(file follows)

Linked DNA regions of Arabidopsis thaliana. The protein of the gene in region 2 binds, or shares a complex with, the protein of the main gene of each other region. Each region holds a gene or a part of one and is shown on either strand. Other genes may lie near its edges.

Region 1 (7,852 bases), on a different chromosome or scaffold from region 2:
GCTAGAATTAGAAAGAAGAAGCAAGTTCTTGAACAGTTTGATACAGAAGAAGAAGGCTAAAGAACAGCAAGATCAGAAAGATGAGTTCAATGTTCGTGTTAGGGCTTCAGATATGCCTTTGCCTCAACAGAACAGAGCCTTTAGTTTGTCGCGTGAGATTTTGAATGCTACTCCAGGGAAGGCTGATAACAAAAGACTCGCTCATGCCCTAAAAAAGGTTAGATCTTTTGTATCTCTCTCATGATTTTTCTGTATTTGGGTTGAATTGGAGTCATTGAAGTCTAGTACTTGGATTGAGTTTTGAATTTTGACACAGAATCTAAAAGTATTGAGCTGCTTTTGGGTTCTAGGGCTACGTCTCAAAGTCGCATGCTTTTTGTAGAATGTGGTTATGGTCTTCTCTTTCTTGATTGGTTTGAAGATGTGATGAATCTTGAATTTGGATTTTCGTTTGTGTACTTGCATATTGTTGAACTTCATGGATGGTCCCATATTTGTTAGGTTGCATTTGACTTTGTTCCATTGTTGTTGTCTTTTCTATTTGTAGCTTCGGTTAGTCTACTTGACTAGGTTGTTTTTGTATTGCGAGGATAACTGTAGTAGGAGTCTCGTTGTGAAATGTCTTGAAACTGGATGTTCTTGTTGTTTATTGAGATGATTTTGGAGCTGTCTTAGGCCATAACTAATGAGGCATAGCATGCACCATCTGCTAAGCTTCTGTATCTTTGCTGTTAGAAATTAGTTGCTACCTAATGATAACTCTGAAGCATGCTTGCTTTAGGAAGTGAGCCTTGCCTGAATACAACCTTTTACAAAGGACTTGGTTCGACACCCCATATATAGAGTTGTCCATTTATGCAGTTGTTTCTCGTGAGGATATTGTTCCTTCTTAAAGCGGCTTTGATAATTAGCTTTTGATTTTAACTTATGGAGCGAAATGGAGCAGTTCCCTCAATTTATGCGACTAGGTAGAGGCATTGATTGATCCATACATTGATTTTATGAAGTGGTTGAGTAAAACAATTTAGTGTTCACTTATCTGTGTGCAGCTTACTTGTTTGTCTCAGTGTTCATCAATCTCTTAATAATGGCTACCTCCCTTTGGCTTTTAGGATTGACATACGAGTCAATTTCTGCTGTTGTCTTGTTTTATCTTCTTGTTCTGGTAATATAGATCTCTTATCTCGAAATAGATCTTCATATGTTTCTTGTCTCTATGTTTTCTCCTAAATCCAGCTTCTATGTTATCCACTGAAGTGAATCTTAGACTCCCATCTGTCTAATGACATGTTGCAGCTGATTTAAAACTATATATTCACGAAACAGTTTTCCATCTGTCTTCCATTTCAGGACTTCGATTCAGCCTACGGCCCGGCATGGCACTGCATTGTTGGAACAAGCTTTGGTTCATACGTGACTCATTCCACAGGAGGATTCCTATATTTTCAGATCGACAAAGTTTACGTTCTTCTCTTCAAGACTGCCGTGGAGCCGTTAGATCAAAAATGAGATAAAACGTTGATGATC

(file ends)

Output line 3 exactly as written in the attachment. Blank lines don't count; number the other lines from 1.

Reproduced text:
GCTAGAATTAGAAAGAAGAAGCAAGTTCTTGAACAGTTTGATACAGAAGAAGAAGGCTAAAGAACAGCAAGATCAGAAAGATGAGTTCAATGTTCGTGTTAGGGCTTCAGATATGCCTTTGCCTCAACAGAACAGAGCCTTTAGTTTGTCGCGTGAGATTTTGAATGCTACTCCAGGGAAGGCTGATAACAAAAGACTCGCTCATGCCCTAAAAAAGGTTAGATCTTTTGTATCTCTCTCATGATTTTTCTGTATTTGGGTTGAATTGGAGTCATTGAAGTCTAGTACTTGGATTGAGTTTTGAATTTTGACACAGAATCTAAAAGTATTGAGCTGCTTTTGGGTTCTAGGGCTACGTCTCAAAGTCGCATGCTTTTTGTAGAATGTGGTTATGGTCTTCTCTTTCTTGATTGGTTTGAAGATGTGATGAATCTTGAATTTGGATTTTCGTTTGTGTACTTGCATATTGTTGAACTTCATGGATGGTCCCATATTTGTTAGGTTGCATTTGACTTTGTTCCATTGTTGTTGTCTTTTCTATTTGTAGCTTCGGTTAGTCTACTTGACTAGGTTGTTTTTGTATTGCGAGGATAACTGTAGTAGGAGTCTCGTTGTGAAATGTCTTGAAACTGGATGTTCTTGTTGTTTATTGAGATGATTTTGGAGCTGTCTTAGGCCATAACTAATGAGGCATAGCATGCACCATCTGCTAAGCTTCTGTATCTTTGCTGTTAGAAATTAGTTGCTACCTAATGATAACTCTGAAGCATGCTTGCTTTAGGAAGTGAGCCTTGCCTGAATACAACCTTTTACAAAGGACTTGGTTCGACACCCCATATATAGAGTTGTCCATTTATGCAGTTGTTTCTCGTGAGGATATTGTTCCTTCTTAAAGCGGCTTTGATAATTAGCTTTTGATTTTAACTTATGGAGCGAAATGGAGCAGTTCCCTCAATTTATGCGACTAGGTAGAGGCATTGATTGATCCATACATTGATTTTATGAAGTGGTTGAGTAAAACAATTTAGTGTTCACTTATCTGTGTGCAGCTTACTTGTTTGTCTCAGTGTTCATCAATCTCTTAATAATGGCTACCTCCCTTTGGCTTTTAGGATTGACATACGAGTCAATTTCTGCTGTTGTCTTGTTTTATCTTCTTGTTCTGGTAATATAGATCTCTTATCTCGAAATAGATCTTCATATGTTTCTTGTCTCTATGTTTTCTCCTAAATCCAGCTTCTATGTTATCCACTGAAGTGAATCTTAGACTCCCATCTGTCTAATGACATGTTGCAGCTGATTTAAAACTATATATTCACGAAACAGTTTTCCATCTGTCTTCCATTTCAGGACTTCGATTCAGCCTACGGCCCGGCATGGCACTGCATTGTTGGAACAAGCTTTGGTTCATACGTGACTCATTCCACAGGAGGATTCCTATATTTTCAGATCGACAAAGTTTACGTTCTTCTCTTCAAGACTGCCGTGGAGCCGTTAGATCAAAAATGAGATAAAACGTTGATGATC